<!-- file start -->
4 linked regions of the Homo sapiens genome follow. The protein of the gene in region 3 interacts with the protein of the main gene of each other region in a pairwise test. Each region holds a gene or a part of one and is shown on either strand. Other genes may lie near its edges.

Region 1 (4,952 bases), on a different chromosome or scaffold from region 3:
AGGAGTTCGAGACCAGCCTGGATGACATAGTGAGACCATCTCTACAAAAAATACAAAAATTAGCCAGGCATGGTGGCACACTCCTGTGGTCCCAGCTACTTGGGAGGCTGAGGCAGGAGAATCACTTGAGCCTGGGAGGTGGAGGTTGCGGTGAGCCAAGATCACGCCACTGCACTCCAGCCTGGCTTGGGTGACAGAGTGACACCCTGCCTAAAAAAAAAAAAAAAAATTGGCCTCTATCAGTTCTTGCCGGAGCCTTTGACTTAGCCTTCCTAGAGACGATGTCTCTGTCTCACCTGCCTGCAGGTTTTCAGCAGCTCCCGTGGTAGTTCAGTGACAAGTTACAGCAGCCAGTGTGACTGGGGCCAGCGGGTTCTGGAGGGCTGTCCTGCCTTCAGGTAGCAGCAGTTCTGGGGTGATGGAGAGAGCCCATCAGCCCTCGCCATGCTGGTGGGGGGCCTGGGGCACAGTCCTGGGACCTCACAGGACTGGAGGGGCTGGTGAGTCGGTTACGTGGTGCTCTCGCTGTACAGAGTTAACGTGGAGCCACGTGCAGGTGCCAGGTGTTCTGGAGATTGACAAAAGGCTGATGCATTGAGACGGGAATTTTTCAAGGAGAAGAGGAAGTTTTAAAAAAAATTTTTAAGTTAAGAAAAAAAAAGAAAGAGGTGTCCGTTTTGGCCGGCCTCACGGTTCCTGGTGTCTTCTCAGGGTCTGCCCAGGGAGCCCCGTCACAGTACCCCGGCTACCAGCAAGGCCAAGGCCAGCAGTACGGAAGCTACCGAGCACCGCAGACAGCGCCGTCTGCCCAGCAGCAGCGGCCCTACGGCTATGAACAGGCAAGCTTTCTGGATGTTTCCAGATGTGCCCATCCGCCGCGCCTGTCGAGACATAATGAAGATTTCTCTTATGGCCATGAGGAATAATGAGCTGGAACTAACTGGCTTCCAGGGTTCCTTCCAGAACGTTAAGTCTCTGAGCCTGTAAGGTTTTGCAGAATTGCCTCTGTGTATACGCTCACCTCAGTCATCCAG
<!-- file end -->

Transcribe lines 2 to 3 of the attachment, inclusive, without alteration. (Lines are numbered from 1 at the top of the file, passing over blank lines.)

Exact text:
Region 1 (4,952 bases), on a different chromosome or scaffold from region 3:
AGGAGTTCGAGACCAGCCTGGATGACATAGTGAGACCATCTCTACAAAAAATACAAAAATTAGCCAGGCATGGTGGCACACTCCTGTGGTCCCAGCTACTTGGGAGGCTGAGGCAGGAGAATCACTTGAGCCTGGGAGGTGGAGGTTGCGGTGAGCCAAGATCACGCCACTGCACTCCAGCCTGGCTTGGGTGACAGAGTGACACCCTGCCTAAAAAAAAAAAAAAAAATTGGCCTCTATCAGTTCTTGCCGGAGCCTTTGACTTAGCCTTCCTAGAGACGATGTCTCTGTCTCACCTGCCTGCAGGTTTTCAGCAGCTCCCGTGGTAGTTCAGTGACAAGTTACAGCAGCCAGTGTGACTGGGGCCAGCGGGTTCTGGAGGGCTGTCCTGCCTTCAGGTAGCAGCAGTTCTGGGGTGATGGAGAGAGCCCATCAGCCCTCGCCATGCTGGTGGGGGGCCTGGGGCACAGTCCTGGGACCTCACAGGACTGGAGGGGCTGGTGAGTCGGTTACGTGGTGCTCTCGCTGTACAGAGTTAACGTGGAGCCACGTGCAGGTGCCAGGTGTTCTGGAGATTGACAAAAGGCTGATGCATTGAGACGGGAATTTTTCAAGGAGAAGAGGAAGTTTTAAAAAAAATTTTTAAGTTAAGAAAAAAAAAGAAAGAGGTGTCCGTTTTGGCCGGCCTCACGGTTCCTGGTGTCTTCTCAGGGTCTGCCCAGGGAGCCCCGTCACAGTACCCCGGCTACCAGCAAGGCCAAGGCCAGCAGTACGGAAGCTACCGAGCACCGCAGACAGCGCCGTCTGCCCAGCAGCAGCGGCCCTACGGCTATGAACAGGCAAGCTTTCTGGATGTTTCCAGATGTGCCCATCCGCCGCGCCTGTCGAGACATAATGAAGATTTCTCTTATGGCCATGAGGAATAATGAGCTGGAACTAACTGGCTTCCAGGGTTCCTTCCAGAACGTTAAGTCTCTGAGCCTGTAAGGTTTTGCAGAATTGCCTCTGTGTATACGCTCACCTCAGTCATCCAG